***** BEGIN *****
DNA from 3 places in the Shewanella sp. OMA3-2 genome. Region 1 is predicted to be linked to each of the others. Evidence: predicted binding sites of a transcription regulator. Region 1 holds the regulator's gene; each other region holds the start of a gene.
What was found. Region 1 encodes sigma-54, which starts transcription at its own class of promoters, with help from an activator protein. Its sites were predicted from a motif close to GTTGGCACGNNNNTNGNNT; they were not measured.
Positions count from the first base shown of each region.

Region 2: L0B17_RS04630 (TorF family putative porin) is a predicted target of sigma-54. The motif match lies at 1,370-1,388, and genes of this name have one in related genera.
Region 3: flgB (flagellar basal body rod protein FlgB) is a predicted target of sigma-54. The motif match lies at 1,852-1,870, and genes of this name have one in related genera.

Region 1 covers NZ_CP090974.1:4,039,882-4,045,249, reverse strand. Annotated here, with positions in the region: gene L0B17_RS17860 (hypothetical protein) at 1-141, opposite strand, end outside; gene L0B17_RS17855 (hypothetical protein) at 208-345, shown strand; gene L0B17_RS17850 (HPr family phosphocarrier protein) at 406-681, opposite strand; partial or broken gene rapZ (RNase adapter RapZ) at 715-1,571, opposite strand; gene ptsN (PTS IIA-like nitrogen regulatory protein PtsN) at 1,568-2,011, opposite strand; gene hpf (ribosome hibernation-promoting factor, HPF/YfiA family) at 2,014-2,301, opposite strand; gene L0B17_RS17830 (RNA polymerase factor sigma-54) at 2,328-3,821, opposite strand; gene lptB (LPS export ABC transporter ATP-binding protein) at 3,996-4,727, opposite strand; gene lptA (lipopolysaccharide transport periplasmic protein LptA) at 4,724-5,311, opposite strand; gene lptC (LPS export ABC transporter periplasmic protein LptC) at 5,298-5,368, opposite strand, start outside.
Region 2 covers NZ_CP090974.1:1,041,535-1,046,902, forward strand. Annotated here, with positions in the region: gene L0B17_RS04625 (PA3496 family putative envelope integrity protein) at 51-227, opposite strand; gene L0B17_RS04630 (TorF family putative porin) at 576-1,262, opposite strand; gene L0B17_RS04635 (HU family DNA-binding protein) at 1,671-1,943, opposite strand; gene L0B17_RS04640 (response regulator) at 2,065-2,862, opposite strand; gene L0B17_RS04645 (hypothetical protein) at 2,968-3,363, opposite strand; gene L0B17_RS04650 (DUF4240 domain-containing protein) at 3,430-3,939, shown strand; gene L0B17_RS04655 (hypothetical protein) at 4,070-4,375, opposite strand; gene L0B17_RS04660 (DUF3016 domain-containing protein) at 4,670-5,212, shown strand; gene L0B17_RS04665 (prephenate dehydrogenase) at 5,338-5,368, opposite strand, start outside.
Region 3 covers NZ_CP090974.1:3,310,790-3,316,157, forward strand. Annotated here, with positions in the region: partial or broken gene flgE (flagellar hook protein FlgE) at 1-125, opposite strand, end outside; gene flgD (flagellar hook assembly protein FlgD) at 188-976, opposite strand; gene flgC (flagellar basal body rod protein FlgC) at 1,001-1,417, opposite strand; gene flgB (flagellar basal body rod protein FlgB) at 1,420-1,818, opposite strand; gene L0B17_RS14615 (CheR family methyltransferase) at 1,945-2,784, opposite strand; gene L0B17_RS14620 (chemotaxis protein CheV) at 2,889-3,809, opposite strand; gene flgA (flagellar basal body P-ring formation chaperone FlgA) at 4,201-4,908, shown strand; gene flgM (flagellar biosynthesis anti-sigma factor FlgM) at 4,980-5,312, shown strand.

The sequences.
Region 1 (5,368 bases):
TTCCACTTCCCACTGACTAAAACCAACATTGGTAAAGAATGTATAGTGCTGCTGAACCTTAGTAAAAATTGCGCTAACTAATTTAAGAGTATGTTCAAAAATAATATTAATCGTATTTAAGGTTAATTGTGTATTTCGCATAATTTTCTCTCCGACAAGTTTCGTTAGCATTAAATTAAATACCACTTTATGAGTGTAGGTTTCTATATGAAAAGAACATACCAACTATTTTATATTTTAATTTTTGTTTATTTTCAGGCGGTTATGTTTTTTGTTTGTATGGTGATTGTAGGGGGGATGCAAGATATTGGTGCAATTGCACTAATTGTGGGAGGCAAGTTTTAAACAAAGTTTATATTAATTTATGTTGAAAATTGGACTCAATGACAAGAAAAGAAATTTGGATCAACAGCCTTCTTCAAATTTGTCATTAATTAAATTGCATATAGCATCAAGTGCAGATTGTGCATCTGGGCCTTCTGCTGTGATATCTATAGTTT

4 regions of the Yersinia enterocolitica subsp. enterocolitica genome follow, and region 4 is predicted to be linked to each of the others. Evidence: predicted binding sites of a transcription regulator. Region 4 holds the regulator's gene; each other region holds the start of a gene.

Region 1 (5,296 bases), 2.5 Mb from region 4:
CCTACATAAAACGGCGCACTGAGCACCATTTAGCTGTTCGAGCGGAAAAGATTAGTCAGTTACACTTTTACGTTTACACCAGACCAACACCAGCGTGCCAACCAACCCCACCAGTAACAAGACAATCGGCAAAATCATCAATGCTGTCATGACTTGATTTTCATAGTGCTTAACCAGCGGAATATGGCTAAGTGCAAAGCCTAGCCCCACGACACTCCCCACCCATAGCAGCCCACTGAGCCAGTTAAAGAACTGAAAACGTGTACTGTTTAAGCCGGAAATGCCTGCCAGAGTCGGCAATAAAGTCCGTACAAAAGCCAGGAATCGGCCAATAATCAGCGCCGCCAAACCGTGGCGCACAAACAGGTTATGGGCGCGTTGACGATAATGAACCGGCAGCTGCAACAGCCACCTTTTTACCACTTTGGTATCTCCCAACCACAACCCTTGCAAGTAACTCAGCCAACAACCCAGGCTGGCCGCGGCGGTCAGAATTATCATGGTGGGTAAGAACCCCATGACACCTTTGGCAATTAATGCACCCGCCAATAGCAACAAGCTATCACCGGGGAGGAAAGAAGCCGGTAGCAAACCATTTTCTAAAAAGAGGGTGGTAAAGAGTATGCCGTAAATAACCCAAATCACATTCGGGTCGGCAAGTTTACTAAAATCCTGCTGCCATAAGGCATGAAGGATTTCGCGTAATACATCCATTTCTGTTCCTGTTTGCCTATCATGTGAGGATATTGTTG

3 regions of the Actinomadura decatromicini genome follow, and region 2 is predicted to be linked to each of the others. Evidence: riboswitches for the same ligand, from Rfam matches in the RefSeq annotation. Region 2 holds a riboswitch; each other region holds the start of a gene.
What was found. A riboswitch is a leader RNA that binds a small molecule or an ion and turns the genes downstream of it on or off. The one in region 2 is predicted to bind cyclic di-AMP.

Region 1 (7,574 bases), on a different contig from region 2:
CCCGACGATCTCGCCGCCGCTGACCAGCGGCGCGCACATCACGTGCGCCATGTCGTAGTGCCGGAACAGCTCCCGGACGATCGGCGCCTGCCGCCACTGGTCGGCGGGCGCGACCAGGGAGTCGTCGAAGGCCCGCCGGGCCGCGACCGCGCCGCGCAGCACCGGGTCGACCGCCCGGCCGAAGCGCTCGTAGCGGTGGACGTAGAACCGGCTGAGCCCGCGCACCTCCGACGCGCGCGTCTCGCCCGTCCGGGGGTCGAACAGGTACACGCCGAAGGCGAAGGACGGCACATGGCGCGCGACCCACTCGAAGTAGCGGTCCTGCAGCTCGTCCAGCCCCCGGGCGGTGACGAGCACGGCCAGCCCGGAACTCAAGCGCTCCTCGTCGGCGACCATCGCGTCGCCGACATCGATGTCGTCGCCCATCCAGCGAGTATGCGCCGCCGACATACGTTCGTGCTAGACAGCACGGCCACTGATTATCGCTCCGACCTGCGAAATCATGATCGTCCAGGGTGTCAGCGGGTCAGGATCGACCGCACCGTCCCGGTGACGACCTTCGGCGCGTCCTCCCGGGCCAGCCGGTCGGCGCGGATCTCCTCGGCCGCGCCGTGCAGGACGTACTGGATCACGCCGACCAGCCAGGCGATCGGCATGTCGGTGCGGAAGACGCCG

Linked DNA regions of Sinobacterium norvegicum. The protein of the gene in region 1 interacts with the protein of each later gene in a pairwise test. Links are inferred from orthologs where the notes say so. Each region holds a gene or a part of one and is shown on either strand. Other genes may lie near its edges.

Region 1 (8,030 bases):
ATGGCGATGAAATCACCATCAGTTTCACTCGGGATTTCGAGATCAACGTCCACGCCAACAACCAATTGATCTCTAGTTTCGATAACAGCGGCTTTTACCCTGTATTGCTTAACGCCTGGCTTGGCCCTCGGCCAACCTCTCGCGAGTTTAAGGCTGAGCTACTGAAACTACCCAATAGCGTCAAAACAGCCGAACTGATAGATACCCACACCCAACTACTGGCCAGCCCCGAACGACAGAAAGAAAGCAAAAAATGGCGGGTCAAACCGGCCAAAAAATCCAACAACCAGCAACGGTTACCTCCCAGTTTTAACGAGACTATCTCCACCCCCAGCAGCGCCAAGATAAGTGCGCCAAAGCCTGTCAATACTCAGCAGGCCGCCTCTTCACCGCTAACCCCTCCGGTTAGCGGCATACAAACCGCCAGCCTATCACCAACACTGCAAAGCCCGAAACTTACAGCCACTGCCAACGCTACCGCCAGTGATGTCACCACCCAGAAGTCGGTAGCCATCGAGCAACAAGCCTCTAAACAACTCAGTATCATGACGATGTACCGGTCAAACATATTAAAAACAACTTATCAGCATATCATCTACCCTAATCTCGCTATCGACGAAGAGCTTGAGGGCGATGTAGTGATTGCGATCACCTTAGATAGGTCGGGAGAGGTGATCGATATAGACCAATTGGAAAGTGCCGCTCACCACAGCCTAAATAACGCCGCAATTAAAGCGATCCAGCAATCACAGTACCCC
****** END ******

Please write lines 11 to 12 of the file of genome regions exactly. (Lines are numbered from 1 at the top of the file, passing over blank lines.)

TTCCACTTCCCACTGACTAAAACCAACATTGGTAAAGAATGTATAGTGCTGCTGAACCTTAGTAAAAATTGCGCTAACTAATTTAAGAGTATGTTCAAAAATAATATTAATCGTATTTAAGGTTAATTGTGTATTTCGCATAATTTTCTCTCCGACAAGTTTCGTTAGCATTAAATTAAATACCACTTTATGAGTGTAGGTTTCTATATGAAAAGAACATACCAACTATTTTATATTTTAATTTTTGTTTATTTTCAGGCGGTTATGTTTTTTGTTTGTATGGTGATTGTAGGGGGGATGCAAGATATTGGTGCAATTGCACTAATTGTGGGAGGCAAGTTTTAAACAAAGTTTATATTAATTTATGTTGAAAATTGGACTCAATGACAAGAAAAGAAATTTGGATCAACAGCCTTCTTCAAATTTGTCATTAATTAAATTGCATATAGCATCAAGTGCAGATTGTGCATCTGGGCCTTCTGCTGTGATATCTATAGTTT

4 regions of the Yersinia enterocolitica subsp. enterocolitica genome follow, and region 4 is predicted to be linked to each of the others. Evidence: predicted binding sites of a transcription regulator. Region 4 holds the regulator's gene; each other region holds the start of a gene.